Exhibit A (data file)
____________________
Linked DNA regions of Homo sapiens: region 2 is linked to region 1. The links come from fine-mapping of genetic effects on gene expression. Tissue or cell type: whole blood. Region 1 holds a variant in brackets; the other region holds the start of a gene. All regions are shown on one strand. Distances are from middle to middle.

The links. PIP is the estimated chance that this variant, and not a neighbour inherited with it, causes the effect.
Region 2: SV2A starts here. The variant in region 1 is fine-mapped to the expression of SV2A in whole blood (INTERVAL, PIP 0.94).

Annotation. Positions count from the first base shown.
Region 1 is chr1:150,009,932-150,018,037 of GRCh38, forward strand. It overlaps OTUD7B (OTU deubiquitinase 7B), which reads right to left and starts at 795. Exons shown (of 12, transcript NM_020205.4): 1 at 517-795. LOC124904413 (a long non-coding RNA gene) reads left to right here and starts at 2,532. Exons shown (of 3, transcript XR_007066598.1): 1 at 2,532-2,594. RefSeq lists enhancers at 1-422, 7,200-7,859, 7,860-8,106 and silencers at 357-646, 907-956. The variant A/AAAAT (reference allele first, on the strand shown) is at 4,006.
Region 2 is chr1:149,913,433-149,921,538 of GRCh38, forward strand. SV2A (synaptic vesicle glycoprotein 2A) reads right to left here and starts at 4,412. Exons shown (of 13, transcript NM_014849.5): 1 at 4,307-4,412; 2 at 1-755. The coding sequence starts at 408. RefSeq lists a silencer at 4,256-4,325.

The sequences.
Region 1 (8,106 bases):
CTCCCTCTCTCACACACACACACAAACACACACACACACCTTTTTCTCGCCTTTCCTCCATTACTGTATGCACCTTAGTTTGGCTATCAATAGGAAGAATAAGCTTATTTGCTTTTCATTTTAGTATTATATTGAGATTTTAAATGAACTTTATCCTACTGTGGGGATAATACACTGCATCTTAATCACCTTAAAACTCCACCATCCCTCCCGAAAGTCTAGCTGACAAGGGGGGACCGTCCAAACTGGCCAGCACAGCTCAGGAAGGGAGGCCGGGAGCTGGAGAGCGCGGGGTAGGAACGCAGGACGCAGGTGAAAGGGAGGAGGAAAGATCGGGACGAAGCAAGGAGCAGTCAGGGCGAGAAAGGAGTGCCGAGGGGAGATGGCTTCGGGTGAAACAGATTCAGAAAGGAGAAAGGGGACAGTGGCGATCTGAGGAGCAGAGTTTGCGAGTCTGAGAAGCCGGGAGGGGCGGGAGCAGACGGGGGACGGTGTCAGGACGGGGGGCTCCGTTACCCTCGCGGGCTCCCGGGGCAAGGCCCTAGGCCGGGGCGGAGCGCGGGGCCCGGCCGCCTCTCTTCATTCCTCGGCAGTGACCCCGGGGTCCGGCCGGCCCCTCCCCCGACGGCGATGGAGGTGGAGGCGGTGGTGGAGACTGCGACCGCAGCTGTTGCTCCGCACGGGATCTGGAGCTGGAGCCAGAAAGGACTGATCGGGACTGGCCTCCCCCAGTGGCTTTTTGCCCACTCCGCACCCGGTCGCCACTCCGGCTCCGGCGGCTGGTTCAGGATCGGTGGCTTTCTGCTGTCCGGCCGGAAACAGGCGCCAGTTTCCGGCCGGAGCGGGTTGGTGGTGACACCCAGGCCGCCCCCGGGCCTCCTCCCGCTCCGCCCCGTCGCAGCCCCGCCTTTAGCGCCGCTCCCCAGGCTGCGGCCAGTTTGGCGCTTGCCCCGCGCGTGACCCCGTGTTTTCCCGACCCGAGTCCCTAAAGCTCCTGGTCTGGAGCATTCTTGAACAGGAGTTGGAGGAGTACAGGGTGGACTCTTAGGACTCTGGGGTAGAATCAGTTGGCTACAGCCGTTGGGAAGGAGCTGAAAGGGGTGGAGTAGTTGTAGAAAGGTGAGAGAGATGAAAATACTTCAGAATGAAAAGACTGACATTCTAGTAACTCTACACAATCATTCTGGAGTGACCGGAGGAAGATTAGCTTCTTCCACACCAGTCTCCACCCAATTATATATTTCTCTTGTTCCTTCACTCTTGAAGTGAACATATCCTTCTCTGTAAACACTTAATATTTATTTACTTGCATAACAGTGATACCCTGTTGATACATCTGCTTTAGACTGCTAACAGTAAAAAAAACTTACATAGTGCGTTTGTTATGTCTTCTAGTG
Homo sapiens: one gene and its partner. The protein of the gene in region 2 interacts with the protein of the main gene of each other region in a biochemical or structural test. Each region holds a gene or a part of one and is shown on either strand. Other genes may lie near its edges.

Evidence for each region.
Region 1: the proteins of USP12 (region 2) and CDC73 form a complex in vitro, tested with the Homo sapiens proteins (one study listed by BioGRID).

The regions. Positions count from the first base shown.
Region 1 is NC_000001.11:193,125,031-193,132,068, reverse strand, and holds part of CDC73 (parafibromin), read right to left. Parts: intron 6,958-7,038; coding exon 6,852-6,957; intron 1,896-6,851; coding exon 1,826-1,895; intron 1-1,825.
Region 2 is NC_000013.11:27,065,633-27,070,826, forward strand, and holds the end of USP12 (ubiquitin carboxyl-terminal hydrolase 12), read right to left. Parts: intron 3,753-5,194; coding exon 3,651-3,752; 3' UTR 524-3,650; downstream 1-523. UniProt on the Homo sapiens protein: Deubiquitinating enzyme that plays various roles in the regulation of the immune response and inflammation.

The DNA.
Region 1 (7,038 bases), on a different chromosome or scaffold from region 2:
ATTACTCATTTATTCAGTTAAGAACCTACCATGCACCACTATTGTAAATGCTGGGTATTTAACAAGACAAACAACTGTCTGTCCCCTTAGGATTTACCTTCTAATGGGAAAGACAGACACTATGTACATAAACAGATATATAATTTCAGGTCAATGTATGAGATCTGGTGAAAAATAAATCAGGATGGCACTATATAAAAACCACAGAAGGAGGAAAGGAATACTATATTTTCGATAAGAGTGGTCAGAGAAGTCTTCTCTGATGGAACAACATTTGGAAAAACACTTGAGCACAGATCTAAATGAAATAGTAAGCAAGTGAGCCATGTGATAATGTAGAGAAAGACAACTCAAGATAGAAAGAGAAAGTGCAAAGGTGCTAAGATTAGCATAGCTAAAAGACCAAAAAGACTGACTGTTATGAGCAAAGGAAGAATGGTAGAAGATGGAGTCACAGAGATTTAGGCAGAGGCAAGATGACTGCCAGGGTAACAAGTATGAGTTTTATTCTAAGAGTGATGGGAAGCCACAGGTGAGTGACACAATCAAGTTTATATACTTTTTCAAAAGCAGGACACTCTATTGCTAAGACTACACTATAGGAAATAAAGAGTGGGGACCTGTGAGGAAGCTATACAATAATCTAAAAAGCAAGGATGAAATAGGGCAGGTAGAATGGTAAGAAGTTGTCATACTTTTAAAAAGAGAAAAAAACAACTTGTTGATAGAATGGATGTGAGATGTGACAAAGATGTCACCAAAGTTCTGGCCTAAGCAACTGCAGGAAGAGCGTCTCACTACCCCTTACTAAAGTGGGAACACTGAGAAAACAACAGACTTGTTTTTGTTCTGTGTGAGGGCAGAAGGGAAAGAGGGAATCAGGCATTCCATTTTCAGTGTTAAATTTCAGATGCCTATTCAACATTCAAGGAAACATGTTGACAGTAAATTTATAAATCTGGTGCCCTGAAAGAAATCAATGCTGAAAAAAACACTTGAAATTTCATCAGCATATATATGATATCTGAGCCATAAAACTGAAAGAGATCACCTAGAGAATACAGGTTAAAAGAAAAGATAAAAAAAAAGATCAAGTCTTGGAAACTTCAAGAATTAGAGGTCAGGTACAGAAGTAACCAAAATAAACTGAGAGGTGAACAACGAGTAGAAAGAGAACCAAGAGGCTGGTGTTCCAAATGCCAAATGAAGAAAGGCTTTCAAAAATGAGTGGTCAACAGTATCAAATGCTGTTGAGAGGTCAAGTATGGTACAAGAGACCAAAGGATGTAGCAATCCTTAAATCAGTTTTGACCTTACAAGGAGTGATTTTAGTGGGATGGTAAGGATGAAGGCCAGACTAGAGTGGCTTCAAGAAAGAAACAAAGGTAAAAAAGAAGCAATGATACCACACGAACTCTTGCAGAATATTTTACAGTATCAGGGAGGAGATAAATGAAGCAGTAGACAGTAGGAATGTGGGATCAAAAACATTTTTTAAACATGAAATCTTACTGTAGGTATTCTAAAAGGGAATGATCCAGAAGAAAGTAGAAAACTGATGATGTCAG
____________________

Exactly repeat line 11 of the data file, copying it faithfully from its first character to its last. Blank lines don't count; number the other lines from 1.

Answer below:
Evidence for each region.